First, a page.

by Marisa Brown
Take the brother of one of most innovative producers in contemporary hip hop, a prolific composer's repertoire, a bunch of friends, and what do you get? Oh No's Exodus Into Unheard Rhythms, a 22-track album with beats taken solely from the work of Galt MacDermot (the composer of Hair, among other things) and with emceeing mainly coming from Stones Throw labelmates and other indie hip-hop stalwarts, including Cali Agents and Posdnuos. As is the case on most of the label's releases, Oh No's production outweighs the rapping not that the rhymes are bad, they're just more predictable than the angular, fractured string and horn samples and hollow drums that he employs in setting the background to his strange urban musical. The producer (whose older brother is the bizarre Madlib) splices and twists MacDermot's compositions into quirky, looping pieces that pay tribute to the originals while still asserting Oh No's own style. From the Dilla-esque "T. Biggums" to the dark, rolling "Get Mines," it's an intelligent, interesting record straight through, and though Oh No's actual speaking voice is only heard three times, he and his opinions are clearly heard in the beats. And when opinions sound as good as they do on Exodus Into Unheard Rhythms, they're louder than words.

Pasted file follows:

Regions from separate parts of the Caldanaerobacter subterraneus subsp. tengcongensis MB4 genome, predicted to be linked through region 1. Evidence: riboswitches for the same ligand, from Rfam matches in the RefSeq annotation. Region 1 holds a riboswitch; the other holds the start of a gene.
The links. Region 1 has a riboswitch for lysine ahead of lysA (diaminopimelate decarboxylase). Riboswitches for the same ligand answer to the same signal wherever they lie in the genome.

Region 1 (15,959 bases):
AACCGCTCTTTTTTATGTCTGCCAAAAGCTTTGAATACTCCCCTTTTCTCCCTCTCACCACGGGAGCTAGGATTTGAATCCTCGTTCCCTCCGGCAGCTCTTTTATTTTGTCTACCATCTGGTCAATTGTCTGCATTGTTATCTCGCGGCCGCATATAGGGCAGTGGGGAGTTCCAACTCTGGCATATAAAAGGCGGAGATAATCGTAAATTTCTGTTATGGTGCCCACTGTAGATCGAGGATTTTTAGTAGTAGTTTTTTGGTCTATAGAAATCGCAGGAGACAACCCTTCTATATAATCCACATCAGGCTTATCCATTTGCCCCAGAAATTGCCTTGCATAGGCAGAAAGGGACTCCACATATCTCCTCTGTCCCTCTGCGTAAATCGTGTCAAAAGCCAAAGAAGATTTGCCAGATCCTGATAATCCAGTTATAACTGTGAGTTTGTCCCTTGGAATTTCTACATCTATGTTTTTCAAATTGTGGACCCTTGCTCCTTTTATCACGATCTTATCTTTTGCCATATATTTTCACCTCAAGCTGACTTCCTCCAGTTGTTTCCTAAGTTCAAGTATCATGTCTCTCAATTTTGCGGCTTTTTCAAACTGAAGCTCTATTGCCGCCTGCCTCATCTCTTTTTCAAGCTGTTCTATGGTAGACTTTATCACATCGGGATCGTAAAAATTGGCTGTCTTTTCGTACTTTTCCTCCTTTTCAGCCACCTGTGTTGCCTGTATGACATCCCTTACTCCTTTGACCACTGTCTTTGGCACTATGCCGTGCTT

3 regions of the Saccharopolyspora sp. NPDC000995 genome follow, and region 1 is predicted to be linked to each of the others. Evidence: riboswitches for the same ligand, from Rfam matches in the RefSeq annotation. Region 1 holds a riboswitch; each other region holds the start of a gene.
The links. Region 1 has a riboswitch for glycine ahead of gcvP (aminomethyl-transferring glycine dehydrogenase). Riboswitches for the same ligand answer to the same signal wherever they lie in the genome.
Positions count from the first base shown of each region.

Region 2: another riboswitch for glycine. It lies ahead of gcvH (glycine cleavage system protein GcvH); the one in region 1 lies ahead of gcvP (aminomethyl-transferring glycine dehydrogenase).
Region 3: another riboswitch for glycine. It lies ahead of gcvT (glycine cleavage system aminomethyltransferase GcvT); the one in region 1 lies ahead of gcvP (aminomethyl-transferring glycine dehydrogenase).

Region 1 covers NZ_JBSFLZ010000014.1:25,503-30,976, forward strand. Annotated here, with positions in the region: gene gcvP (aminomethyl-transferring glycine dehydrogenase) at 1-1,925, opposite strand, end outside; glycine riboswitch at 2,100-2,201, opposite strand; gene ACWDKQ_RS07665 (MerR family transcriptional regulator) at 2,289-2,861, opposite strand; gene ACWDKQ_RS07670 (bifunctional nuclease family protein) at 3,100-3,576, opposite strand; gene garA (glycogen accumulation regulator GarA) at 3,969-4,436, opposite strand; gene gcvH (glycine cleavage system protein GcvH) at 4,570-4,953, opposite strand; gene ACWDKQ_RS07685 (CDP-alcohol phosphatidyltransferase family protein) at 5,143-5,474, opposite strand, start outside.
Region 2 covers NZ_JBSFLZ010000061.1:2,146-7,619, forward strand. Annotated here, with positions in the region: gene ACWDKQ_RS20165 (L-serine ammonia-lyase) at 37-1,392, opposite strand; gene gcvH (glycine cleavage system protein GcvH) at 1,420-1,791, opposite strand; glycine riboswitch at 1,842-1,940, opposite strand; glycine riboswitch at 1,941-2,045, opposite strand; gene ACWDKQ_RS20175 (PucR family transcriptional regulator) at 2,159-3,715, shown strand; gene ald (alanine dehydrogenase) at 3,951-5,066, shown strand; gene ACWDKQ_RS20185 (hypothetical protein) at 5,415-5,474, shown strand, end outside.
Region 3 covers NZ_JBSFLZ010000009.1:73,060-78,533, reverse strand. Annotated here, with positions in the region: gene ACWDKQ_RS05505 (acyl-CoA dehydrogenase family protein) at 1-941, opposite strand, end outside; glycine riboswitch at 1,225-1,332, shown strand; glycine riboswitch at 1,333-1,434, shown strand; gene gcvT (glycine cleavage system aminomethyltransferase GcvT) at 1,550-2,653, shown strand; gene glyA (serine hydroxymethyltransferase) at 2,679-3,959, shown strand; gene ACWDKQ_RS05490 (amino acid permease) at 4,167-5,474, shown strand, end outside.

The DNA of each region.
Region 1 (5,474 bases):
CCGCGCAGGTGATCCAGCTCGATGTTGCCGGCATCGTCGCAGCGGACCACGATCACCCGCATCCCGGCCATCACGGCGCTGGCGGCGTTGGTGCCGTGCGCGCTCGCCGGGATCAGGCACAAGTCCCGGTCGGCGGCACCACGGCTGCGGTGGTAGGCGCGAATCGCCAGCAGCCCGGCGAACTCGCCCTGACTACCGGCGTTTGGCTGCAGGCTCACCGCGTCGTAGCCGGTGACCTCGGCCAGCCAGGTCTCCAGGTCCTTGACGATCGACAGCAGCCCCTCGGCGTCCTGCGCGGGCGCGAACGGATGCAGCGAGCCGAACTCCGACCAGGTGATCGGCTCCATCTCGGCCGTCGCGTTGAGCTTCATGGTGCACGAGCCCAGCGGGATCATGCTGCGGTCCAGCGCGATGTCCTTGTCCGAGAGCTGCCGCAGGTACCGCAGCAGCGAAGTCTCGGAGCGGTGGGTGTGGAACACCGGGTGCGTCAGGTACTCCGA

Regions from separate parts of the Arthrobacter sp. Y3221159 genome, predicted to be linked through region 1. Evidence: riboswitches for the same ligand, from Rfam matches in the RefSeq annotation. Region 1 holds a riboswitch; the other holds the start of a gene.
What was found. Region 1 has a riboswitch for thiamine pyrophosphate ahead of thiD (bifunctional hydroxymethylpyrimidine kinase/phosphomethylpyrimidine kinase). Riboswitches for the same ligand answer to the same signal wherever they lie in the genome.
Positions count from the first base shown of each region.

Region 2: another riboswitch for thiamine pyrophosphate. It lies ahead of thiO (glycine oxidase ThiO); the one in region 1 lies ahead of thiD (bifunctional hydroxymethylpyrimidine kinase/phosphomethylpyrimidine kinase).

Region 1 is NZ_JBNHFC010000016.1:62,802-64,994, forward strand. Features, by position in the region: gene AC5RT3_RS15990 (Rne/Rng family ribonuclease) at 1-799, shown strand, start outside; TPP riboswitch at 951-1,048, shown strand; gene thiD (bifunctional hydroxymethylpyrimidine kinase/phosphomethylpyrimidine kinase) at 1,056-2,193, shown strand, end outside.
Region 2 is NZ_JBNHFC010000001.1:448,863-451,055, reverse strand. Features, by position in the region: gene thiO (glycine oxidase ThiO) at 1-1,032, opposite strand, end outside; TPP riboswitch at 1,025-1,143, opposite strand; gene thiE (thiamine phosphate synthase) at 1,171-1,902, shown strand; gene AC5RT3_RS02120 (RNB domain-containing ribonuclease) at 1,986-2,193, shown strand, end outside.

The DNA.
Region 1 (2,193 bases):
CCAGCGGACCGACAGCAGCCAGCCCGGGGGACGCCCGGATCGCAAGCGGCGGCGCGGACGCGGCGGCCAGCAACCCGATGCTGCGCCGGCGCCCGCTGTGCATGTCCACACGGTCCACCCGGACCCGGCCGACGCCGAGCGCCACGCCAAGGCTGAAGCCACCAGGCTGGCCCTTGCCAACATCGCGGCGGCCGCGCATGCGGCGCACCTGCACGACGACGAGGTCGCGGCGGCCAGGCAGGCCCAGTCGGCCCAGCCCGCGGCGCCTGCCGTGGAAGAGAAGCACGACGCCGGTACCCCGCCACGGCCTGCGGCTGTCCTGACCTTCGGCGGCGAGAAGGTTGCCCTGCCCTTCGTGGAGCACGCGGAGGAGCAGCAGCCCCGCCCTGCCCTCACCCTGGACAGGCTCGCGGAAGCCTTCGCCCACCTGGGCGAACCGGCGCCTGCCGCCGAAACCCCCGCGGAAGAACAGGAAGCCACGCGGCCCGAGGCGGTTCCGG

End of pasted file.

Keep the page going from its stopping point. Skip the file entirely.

Marisa Brown writes about music for Metro Times. Send comments to email@example.com.